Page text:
Health care workers at some of the state’s smaller hospitals received the first of Utah’s initial 47,800 doses of Moderna’s COVID-19 vaccine, which are expected to arrive in the state over the course of this week.
And as more doses arrive, residents and staff of Utah’s long-term care facilities — the sites of 3,849 cases and 404 deaths so far during the pandemic — will start being vaccinated.
The bulk of the Moderna vaccine doses coming to Utah will be distributed to long-term care facilities by Walgreens and CVS, which were contracted by federal officials to administer the shots. In a news statement, CVS announced it would begin vaccinations on Dec. 28 — but it’s not clear which Utah nursing homes will get CVS’ first doses.
“Timing was determined in conjunction with the [Centers for Disease Control and Prevention],” wrote a CVS spokesperson. “CVS Health expects to complete its long-term care facility vaccination effort in approximately 12 weeks.”
Utah nursing home operators signed up in advance to receive vaccinations from CVS and Walgreens.
The facilities that aren’t working with the national chains — about 60 in Utah — will receive vaccines through the Utah Department of Health.
Under a $570,000 contract with UDOH, Community Nursing Services (CNS), a nonprofit home health care agency based in West Valley City, will distribute at least 16,000 doses overall, said Tom Hudachko, spokesman for the health department.
About 5,000 of the Moderna doses are going to CNS this week to begin that effort, Hudachko said.
“They have a long history of doing mobile immunization clinics throughout the state,” Hudachko said. “They have the infrastructure in place to conduct this type of work. We decided to continue partnering with them based on that history.”
About $50,000 from the contracted state payment is earmarked to develop the electronic interface that allows CNS to report vaccine data to UDOH.
CNS planned to begin administering the vaccine doses on Dec. 28, said Cory Fowlks, who directs the organization’s immunization program. That will give CNS enough time to work with the facilities to optimize their vaccination schedules around other care duties, like doctor visits and medication timing for patients, in a time when the pandemic has forced nursing homes to keep rigid daily routines in order to limit exposure to the virus.
The state’s Moderna doses also will go to hospitals and public health departments, Hudachko said. That’s on top of the 23,400 doses of the Pfizer vaccine being used in the state’s first round of vaccinations, which started last week.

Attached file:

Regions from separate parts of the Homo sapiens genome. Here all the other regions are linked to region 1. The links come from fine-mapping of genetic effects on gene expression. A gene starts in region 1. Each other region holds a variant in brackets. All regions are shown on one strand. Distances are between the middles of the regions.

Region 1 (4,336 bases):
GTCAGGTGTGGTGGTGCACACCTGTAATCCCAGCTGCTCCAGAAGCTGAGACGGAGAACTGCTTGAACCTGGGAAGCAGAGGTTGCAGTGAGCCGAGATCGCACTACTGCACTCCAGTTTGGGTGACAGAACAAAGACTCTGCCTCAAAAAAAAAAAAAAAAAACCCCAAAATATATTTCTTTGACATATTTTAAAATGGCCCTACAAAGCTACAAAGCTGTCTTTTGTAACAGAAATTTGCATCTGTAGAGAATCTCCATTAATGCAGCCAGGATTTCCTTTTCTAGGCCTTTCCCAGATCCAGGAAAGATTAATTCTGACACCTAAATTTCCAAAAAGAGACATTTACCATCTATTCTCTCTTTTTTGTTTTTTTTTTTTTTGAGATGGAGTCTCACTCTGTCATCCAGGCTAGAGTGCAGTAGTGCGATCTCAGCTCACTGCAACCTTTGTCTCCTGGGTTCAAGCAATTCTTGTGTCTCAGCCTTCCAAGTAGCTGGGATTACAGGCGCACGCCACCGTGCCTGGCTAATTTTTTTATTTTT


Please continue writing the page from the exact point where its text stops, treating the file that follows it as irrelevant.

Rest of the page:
Lakeview Hospital in Bountiful tweeted Monday that its nurses were the first there to receive the Moderna vaccine.
Lakeview received 500 doses of the Moderna vaccine Monday, said Chris Taylor, a spokesman for MountainStar Healthcare. Another MountainStar-operated hospital, Ogden Regional Medical Center, received 900 doses.
Four more of the company’s hospitals will get about 1,500 doses in the next week, he said.
St. Mark’s Hospital in Salt Lake City, also operated by MountainStar, received 975 doses of the Pfizer vaccine last Thursday.
Lance Madigan, spokesman for Intermountain Healthcare, said the company was not expecting to receive the Moderna vaccine before next week. Kathy Wilets, spokeswoman for University of Utah Health, said its hospital would not be receiving the Moderna vaccine this week.
Both Intermountain and University of Utah Hospital received Utah’s first doses of the Pfizer version of the vaccine and gave out their first doses last Tuesday.
Steward Health Care’s five Utah hospitals will not receive the Moderna vaccine, said Jodi DeJong, a company spokeswoman. The Moderna vaccine, she said, “is earmarked for rural hospitals and any hospitals that didn’t have access to the needed freezer” for the Pfizer vaccine, which the Steward hospitals got last week.
Phase 1 of Utah’s distribution plan gives the vaccine to health care workers who are in contact with COVID-19 patients, then staff and residents at long-term care facilities, followed by health care professionals who work outside hospitals.
The next groups to receive the vaccine will be teachers and school staff and those who provide protective services, such as police. All those Phase 1 groups represent about 267,000 Utahns.